Danspeckgruber to Advise the Austrian Chairmanship-in-Office of the Organization for Security and Co-operation in Europe

Jan 24 2017
By Staff
Source Woodrow Wilson School

Wolfgang Danspeckgruber, founding director of the Liechtenstein Institute on Self-Determination (LISD) at Princeton University’s Woodrow Wilson School of Public and International Affairs, will advise the new chairmanship-in-office and will co-chair special academic programs for the Organization for Security and Co-operation in Europe (OSCE). Austria has been elected chair of the OSCE for 2017, and Foreign Minister Sebastian Kurz serves as chairperson-in-office.

The OSCE is the world’s largest security organization with 57 participating states and 11 cooperating countries throughout North America, Europe, Asia and Australia. The OSCE works for stability and security, human rights, democracy, minorities, socioeconomic and environmental matters for more than one and a half billion people, through political dialogue and field activities on the basis of joint principles and commitments. Its decisions are taken on the basis of consensus.

Danspeckgruber and the LISD, with the support of the Principality of Liechtenstein, will convene several high-level meetings throughout 2017 and work on security dialogue under the perspectives of generational perceptions of security. Planned meetings will include a gathering of the key think tanks from all OSCE states; colloquia on the influence of religion, values and culture on security; as well as on economics, connectivity and security; on the role of China in the OSCE real; on radicalization and terrorism; and on the emerging definition of “security.”

“I am pleased to be able to work with the chairmanship and the OSCE members to contribute to international stability, peace, understanding and meaningful dialogue, especially in a time of unprecedented political, economic, scientific-technological and cultural-religious security challenges for many, and to do so also with maximum input by, with and for the next generation,” Danspeckgruber said.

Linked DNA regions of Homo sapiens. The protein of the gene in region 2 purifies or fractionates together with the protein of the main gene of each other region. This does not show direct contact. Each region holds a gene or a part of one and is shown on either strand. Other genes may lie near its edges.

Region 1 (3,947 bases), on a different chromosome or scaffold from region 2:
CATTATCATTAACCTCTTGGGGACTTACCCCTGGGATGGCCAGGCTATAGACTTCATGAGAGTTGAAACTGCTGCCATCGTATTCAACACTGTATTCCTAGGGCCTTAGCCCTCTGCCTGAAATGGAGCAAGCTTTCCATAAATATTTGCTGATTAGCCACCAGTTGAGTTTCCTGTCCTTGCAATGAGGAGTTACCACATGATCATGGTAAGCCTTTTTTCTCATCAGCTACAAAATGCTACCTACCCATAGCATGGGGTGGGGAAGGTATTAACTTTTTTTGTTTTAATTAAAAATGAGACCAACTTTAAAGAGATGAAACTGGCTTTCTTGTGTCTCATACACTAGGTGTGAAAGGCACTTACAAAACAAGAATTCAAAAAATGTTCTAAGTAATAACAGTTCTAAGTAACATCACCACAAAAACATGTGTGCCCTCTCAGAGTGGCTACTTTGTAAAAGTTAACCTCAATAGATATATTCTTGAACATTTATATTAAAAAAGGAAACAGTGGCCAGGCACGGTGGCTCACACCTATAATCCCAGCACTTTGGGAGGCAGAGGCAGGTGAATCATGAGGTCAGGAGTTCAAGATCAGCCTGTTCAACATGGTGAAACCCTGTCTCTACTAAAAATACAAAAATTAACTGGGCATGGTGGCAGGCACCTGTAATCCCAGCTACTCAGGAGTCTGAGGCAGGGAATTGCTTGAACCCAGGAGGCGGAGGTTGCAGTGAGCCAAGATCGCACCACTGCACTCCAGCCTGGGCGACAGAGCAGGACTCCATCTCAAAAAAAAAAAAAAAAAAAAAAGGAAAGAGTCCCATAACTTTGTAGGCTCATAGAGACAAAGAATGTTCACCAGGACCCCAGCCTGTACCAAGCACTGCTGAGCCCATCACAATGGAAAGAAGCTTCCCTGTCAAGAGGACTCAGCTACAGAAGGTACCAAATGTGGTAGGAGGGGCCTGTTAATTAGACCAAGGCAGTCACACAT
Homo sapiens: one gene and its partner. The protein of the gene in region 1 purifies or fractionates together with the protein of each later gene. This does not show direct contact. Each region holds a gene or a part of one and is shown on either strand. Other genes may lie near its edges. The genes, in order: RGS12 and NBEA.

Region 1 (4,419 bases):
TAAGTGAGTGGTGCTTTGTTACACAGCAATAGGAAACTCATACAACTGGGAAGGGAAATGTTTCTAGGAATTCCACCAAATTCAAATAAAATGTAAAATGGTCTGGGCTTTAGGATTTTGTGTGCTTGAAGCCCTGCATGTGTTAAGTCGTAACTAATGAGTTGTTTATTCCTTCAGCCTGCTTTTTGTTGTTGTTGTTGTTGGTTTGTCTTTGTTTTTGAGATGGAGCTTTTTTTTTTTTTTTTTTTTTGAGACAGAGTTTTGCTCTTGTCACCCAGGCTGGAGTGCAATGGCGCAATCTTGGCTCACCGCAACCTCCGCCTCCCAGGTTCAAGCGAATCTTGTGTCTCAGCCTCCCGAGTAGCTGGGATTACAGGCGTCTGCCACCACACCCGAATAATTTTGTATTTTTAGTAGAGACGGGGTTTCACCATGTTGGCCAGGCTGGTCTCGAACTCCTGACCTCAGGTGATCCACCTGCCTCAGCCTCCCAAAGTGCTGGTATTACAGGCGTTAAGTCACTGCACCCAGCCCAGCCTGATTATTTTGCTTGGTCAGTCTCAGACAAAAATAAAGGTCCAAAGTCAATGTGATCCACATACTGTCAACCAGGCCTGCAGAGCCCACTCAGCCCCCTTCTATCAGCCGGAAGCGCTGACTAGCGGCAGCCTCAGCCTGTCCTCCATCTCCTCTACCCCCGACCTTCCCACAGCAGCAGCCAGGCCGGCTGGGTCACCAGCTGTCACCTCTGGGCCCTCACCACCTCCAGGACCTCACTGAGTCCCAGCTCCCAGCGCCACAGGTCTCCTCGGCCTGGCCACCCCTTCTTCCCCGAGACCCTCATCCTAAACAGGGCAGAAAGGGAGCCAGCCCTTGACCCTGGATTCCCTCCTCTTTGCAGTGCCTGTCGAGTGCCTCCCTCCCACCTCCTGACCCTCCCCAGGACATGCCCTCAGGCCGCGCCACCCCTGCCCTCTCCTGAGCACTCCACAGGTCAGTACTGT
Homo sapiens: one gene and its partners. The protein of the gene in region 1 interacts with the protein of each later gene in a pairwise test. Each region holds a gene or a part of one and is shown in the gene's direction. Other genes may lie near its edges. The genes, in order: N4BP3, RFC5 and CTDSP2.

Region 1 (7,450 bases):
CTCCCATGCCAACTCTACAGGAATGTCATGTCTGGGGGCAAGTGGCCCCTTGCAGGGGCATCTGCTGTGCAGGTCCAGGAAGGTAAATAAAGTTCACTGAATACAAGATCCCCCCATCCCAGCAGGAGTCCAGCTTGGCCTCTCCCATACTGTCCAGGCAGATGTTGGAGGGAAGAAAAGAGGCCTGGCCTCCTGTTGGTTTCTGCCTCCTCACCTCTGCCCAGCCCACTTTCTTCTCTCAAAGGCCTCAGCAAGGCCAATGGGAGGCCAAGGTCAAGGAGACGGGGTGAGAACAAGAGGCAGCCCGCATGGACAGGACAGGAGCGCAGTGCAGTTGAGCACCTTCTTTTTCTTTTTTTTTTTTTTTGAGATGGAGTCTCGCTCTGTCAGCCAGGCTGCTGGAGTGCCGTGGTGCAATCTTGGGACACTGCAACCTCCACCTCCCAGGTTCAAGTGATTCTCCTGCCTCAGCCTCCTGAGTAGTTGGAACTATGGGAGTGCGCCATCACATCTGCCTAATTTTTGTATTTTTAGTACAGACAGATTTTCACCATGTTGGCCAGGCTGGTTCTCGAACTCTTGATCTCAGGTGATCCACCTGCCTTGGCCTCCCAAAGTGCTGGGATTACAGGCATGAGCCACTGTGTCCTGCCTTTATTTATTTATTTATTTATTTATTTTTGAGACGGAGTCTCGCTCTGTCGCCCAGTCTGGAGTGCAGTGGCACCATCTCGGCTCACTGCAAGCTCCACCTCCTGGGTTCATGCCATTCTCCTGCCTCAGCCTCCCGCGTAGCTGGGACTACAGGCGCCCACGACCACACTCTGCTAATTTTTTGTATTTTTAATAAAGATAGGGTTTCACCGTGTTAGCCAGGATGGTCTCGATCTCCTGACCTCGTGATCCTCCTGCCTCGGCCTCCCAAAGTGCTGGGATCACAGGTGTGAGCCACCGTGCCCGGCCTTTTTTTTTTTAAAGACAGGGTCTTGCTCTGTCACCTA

In preparation for this collaboration, LISD has already convened several colloquia and retreats over the past two years focused on analyzing and evaluating emerging security challenges in Princeton, N.J.; Washington, D.C.; the Principality of Liechtenstein; Berlin, Germany; and Vienna, Austria. A summary report of the first meeting is available online.

The OSCE was established after the Conference on Security and Cooperation in Helsinki, Finland, in 1975 and is headquartered in Vienna, Austria. The organization provides a space for political dialogue on a wide range of security issues and a platform for joint action to improve the lives of individuals and communities. The OSCE attempts to bridge differences and build trust between states by co-operating on conflict prevention, crisis management and post-conflict rehabilitation. Specifically, it focuses on military security, cybersecurity, conflict prevention, confidence and security building measures (CSBM); socioeconomic and environmental issues; and human rights, minorities, democracy building, election observation, media freedom. Its memberstates – from Vancouver to Vladivostok – include the U.S.A. and Canada, all NATO and EU member states, Switzerland, Liechtenstein, Russia and all former Soviet Union States, Mongolia, and also, as partners, Australia, Thailand, South Korea, Japan, Afghanistan, Israel, Jordan, Egypt, Tunisia, Algeria and Morocco, thus making the OSCE the world’s largest security-focused international organization. View the full list of participating states and OSCE activities and documents here